ARRA IMPACT REPORT:
Public Health Burden
The hemoglobinopathies—sickle cell disease (SCD) and thalassemia—are the most common genetic diseases globally. It is estimated that more than 300,000 infants with major forms of these diseases are born each year, and most of them die undiagnosed, untreated, or under-treated. Approximately 100,000 Americans have SCD. They experience repeated episodes of illness throughout life, particularly because of painful crises, and account for 70,000 hospitalizations and more than 200,000 emergency-room visits annually.
Basic research seeks ultimately to uncover effective treatments for SCD by developing new drugs and exploring gene therapy. Examples of progress achieved via ARRA-funded basic investigations are listed below:
Inducing the Production of Fetal Hemogloin: The most promising avenue of research for ameliorating the severity of SCD is the discovery of drugs to induce production of fetal hemoglobin (HbF), which normally is made prenatally but diminishes after birth. A group of investigators at Dartmouth College developed a system that screened 13,000 compounds from a chemical “library” and identified four that induce a 4-fold to 8-fold increase in HbF production. Two of them appear to be suitable candidates for clinical applications.1
Identified Gene Associated with Increased Risk for Gallstones: For reasons that are not well understood, some patients with SCD have more severe clinical problems than others. For example, gallstones affect many, but by no means all, individuals with SCD. A group of researchers at Boston University analyzed the genomes of more than 1,100 patients with SCD and found one gene, UGT1A1, to be significantly associated with a higher risk of gallstones. The discovery enables identification of a subgroup of SCD patients who would likely benefit from careful monitoring for the development of gall bladder disease.2
Genomic Analysis to Study Fetal Hemoglobin Synthesis: The Boston University researchers also performed genomic analyses of SCD patients with either high or low fetal hemoglobin (HbF) levels. They identified four markers for DNA sequences that were more prevalent in the group with high levels. The next steps will be to determine the nature of the proteins that result from the transcription of the DNA sequences, which is expected to shed new light on the mechanisms that regulate HbF synthesis.3
Current options for treating SCD are extremely limited. Stem cell transplantation has curative potential, but entails substantial risk and is available to only a small proportion of patients. The development of new therapies is a major priority.
Better treatments are needed for the repeated episodes of severe pain that many patients with SCD experience. One theory is that the episodes are caused by certain immune cells (iNKT cells) in the blood that trigger a harmful chain reaction.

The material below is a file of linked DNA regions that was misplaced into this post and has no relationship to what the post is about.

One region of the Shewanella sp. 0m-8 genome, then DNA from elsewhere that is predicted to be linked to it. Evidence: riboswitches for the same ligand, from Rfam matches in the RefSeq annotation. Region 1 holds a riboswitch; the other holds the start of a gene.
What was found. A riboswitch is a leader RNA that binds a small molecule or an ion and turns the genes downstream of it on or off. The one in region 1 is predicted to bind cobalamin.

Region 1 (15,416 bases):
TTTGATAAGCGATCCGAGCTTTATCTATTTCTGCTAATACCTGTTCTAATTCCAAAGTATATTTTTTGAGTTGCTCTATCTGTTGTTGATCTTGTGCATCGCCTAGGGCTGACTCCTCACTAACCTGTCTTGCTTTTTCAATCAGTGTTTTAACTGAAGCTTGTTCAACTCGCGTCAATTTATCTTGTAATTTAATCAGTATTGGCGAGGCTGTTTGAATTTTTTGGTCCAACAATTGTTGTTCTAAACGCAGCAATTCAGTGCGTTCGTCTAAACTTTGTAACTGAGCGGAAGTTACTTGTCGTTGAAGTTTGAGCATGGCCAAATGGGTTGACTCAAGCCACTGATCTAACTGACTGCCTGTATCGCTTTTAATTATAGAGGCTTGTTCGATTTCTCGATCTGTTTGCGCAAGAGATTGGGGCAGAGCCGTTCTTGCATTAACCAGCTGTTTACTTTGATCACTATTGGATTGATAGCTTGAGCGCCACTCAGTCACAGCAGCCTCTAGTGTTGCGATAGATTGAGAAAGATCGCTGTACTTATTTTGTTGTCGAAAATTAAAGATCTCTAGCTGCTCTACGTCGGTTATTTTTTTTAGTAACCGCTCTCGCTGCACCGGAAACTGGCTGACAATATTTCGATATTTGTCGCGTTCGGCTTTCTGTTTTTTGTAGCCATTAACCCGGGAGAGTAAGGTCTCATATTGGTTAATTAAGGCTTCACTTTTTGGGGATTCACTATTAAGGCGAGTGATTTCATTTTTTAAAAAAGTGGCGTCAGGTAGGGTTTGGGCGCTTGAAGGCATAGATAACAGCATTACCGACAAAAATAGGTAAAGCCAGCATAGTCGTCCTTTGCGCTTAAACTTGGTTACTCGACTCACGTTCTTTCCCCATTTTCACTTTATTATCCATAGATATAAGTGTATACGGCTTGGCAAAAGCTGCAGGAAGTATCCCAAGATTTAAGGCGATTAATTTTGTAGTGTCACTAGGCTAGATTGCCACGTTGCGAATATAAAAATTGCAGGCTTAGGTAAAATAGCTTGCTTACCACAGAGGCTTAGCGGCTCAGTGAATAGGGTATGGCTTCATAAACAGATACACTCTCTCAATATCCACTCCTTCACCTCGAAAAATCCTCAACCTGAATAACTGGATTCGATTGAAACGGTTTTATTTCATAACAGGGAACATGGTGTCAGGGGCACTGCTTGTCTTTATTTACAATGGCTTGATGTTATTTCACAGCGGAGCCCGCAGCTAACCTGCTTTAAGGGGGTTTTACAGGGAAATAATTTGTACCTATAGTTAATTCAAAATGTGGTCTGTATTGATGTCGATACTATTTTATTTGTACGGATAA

Using ARRA funding, a team of researchers at Harvard University and the Medical College of Wisconsin developed a new treatment (adenosine) that may interfere with some of the initial steps in the chain reaction. The investigators are now collecting early clinical data on stable SCD patients. If no significant side effects become apparent, they will move on to plan a phase III clinical trial.4
Patients with SCD are given red blood cell transfusions to correct low blood counts, prevent or treat complications, or prepare them for surgery. Recipients of repeated transfusions often develop antibodies (sensitization) to donor red cells, which complicates future transfusions. Strategies to increase the number of donors with racial/ethnic backgrounds similar to those of potential recipients and to improve red cell matching in some individuals to delay or prevent red cell sensitization have been investigated in ARRA-funded research projects.
Immunogenic Profiles to Help Reduce Blood Transfusion Adverse Reactions: An ARRA-funded investigator at the New York Blood Center described an immunologic profile that may allow earlier identification of subjects who would be particularly likely to develop antibodies to transfused red blood cells. More precise matching techniques could be used in such patients to reduce the risk of adverse reactions.5
Strategies to Increase Blood Donation Rate among African Americans: Researchers at the University of Rhode Island investigated an approach based on an established model of behavior change to determine if it could increase the blood donation rate among African Americans. The ARRA-funded study developed 10 strategies that may be useful in interventions tailored for that population.6
Contributing NIH Institutes & Centers
- National Heart, Lung, and Blood Institute (NHLBI)